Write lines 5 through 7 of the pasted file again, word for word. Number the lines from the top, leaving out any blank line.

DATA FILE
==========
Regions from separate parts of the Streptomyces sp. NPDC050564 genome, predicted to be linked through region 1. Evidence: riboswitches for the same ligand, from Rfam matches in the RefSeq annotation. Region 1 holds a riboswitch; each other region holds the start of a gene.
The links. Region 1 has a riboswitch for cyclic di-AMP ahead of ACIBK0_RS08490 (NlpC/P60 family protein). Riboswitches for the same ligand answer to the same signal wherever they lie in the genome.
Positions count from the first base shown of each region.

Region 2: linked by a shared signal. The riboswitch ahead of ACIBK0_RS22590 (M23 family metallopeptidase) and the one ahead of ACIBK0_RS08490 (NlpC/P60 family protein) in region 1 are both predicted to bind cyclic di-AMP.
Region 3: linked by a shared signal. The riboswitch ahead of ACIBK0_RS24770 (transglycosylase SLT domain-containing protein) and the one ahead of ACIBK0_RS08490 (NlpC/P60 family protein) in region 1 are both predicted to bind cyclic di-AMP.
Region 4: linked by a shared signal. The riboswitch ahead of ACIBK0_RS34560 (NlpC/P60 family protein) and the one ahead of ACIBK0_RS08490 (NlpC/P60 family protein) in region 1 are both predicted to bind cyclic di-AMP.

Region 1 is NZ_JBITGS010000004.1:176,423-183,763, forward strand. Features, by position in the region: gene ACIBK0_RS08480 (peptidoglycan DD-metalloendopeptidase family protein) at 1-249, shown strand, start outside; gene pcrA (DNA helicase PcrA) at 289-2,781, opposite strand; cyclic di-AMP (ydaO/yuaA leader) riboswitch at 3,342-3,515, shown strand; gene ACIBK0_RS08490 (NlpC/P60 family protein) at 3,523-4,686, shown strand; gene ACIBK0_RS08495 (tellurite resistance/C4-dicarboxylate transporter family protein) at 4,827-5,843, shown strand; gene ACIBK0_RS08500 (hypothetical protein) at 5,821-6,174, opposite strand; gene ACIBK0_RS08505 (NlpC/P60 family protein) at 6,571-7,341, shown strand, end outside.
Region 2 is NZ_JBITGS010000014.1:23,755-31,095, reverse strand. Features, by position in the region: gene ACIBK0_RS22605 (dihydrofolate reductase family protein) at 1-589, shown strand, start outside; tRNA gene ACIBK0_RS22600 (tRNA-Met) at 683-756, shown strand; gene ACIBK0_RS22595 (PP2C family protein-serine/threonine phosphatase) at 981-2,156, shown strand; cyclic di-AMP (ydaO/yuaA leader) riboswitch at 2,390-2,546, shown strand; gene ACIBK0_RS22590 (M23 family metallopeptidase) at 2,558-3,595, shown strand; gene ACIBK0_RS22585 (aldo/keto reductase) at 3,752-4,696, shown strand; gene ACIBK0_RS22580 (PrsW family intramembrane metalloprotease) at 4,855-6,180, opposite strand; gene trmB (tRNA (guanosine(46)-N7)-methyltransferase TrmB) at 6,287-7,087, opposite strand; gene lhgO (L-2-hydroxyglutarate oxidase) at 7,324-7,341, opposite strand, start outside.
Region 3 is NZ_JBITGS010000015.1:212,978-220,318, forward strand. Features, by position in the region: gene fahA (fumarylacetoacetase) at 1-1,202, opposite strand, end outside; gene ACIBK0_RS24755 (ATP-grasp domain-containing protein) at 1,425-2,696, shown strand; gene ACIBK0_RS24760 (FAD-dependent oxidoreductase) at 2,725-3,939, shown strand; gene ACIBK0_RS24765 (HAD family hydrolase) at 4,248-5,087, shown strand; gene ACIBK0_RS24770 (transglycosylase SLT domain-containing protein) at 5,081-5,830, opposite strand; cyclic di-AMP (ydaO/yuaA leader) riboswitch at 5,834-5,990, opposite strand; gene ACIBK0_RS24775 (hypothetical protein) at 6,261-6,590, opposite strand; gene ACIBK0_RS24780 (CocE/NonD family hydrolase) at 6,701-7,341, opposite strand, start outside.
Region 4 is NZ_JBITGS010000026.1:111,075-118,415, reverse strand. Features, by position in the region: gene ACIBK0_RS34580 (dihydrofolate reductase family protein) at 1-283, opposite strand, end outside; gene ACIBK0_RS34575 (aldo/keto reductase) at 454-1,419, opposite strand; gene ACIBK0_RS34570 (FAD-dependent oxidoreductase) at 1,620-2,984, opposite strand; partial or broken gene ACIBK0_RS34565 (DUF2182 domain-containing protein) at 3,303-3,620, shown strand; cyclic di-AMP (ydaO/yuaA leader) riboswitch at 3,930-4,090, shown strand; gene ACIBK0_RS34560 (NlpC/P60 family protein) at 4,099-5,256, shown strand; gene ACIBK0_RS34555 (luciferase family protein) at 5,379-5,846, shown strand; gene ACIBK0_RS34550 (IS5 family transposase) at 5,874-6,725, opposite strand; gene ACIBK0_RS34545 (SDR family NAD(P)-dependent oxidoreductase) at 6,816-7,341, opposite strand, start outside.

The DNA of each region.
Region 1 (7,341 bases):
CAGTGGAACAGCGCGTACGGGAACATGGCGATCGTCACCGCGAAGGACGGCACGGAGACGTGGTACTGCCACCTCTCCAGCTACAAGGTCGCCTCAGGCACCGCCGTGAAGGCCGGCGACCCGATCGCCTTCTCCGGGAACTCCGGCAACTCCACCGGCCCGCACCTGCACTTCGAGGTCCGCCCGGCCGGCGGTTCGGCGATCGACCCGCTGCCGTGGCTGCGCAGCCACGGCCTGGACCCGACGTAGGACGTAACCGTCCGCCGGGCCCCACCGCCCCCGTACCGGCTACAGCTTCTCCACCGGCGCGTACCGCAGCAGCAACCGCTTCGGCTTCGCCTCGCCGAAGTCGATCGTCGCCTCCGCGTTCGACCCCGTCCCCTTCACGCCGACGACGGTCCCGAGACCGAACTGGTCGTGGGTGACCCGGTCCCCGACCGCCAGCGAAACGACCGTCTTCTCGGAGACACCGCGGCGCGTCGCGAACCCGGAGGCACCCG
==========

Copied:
Region 3: linked by a shared signal. The riboswitch ahead of ACIBK0_RS24770 (transglycosylase SLT domain-containing protein) and the one ahead of ACIBK0_RS08490 (NlpC/P60 family protein) in region 1 are both predicted to bind cyclic di-AMP.
Region 4: linked by a shared signal. The riboswitch ahead of ACIBK0_RS34560 (NlpC/P60 family protein) and the one ahead of ACIBK0_RS08490 (NlpC/P60 family protein) in region 1 are both predicted to bind cyclic di-AMP.

Region 1 is NZ_JBITGS010000004.1:176,423-183,763, forward strand. Features, by position in the region: gene ACIBK0_RS08480 (peptidoglycan DD-metalloendopeptidase family protein) at 1-249, shown strand, start outside; gene pcrA (DNA helicase PcrA) at 289-2,781, opposite strand; cyclic di-AMP (ydaO/yuaA leader) riboswitch at 3,342-3,515, shown strand; gene ACIBK0_RS08490 (NlpC/P60 family protein) at 3,523-4,686, shown strand; gene ACIBK0_RS08495 (tellurite resistance/C4-dicarboxylate transporter family protein) at 4,827-5,843, shown strand; gene ACIBK0_RS08500 (hypothetical protein) at 5,821-6,174, opposite strand; gene ACIBK0_RS08505 (NlpC/P60 family protein) at 6,571-7,341, shown strand, end outside.